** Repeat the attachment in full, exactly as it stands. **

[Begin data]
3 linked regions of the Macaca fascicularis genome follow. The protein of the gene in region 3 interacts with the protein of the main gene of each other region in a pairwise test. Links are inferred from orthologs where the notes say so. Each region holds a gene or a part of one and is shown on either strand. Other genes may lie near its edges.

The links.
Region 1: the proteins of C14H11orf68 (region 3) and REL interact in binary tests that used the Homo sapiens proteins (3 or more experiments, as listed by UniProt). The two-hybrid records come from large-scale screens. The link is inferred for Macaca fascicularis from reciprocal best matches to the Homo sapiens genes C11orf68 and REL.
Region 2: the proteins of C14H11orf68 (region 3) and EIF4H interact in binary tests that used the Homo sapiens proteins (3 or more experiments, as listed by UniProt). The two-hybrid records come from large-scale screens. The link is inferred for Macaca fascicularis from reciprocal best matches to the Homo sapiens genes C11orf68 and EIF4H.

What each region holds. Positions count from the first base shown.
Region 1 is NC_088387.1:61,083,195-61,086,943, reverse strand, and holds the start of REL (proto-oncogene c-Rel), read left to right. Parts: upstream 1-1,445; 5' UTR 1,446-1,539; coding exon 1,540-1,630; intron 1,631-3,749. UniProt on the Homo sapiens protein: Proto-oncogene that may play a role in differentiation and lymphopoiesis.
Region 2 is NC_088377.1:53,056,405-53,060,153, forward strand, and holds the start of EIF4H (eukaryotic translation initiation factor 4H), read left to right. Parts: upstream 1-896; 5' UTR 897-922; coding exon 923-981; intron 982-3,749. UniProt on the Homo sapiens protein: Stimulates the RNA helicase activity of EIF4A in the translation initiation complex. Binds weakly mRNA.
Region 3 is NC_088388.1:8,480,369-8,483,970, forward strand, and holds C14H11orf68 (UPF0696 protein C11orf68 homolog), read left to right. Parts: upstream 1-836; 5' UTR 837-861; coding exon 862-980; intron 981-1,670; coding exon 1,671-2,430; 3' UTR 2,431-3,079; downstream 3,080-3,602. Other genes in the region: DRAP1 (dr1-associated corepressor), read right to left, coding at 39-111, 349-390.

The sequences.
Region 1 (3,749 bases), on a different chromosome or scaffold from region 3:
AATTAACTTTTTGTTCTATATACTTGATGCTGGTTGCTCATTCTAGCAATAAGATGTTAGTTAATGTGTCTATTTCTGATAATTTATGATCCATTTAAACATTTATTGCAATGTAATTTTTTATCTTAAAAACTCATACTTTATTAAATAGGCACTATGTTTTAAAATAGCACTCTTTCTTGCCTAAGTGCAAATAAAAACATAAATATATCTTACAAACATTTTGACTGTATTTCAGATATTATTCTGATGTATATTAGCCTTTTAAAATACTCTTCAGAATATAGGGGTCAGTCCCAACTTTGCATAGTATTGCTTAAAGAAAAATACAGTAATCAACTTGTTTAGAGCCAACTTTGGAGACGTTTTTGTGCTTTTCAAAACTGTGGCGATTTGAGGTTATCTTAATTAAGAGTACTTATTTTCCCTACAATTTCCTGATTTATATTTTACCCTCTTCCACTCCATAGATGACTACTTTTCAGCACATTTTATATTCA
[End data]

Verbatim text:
3 linked regions of the Macaca fascicularis genome follow. The protein of the gene in region 3 interacts with the protein of the main gene of each other region in a pairwise test. Links are inferred from orthologs where the notes say so. Each region holds a gene or a part of one and is shown on either strand. Other genes may lie near its edges.

The links.
Region 1: the proteins of C14H11orf68 (region 3) and REL interact in binary tests that used the Homo sapiens proteins (3 or more experiments, as listed by UniProt). The two-hybrid records come from large-scale screens. The link is inferred for Macaca fascicularis from reciprocal best matches to the Homo sapiens genes C11orf68 and REL.
Region 2: the proteins of C14H11orf68 (region 3) and EIF4H interact in binary tests that used the Homo sapiens proteins (3 or more experiments, as listed by UniProt). The two-hybrid records come from large-scale screens. The link is inferred for Macaca fascicularis from reciprocal best matches to the Homo sapiens genes C11orf68 and EIF4H.

What each region holds. Positions count from the first base shown.
Region 1 is NC_088387.1:61,083,195-61,086,943, reverse strand, and holds the start of REL (proto-oncogene c-Rel), read left to right. Parts: upstream 1-1,445; 5' UTR 1,446-1,539; coding exon 1,540-1,630; intron 1,631-3,749. UniProt on the Homo sapiens protein: Proto-oncogene that may play a role in differentiation and lymphopoiesis.
Region 2 is NC_088377.1:53,056,405-53,060,153, forward strand, and holds the start of EIF4H (eukaryotic translation initiation factor 4H), read left to right. Parts: upstream 1-896; 5' UTR 897-922; coding exon 923-981; intron 982-3,749. UniProt on the Homo sapiens protein: Stimulates the RNA helicase activity of EIF4A in the translation initiation complex. Binds weakly mRNA.
Region 3 is NC_088388.1:8,480,369-8,483,970, forward strand, and holds C14H11orf68 (UPF0696 protein C11orf68 homolog), read left to right. Parts: upstream 1-836; 5' UTR 837-861; coding exon 862-980; intron 981-1,670; coding exon 1,671-2,430; 3' UTR 2,431-3,079; downstream 3,080-3,602. Other genes in the region: DRAP1 (dr1-associated corepressor), read right to left, coding at 39-111, 349-390.

The sequences.
Region 1 (3,749 bases), on a different chromosome or scaffold from region 3:
AATTAACTTTTTGTTCTATATACTTGATGCTGGTTGCTCATTCTAGCAATAAGATGTTAGTTAATGTGTCTATTTCTGATAATTTATGATCCATTTAAACATTTATTGCAATGTAATTTTTTATCTTAAAAACTCATACTTTATTAAATAGGCACTATGTTTTAAAATAGCACTCTTTCTTGCCTAAGTGCAAATAAAAACATAAATATATCTTACAAACATTTTGACTGTATTTCAGATATTATTCTGATGTATATTAGCCTTTTAAAATACTCTTCAGAATATAGGGGTCAGTCCCAACTTTGCATAGTATTGCTTAAAGAAAAATACAGTAATCAACTTGTTTAGAGCCAACTTTGGAGACGTTTTTGTGCTTTTCAAAACTGTGGCGATTTGAGGTTATCTTAATTAAGAGTACTTATTTTCCCTACAATTTCCTGATTTATATTTTACCCTCTTCCACTCCATAGATGACTACTTTTCAGCACATTTTATATTCA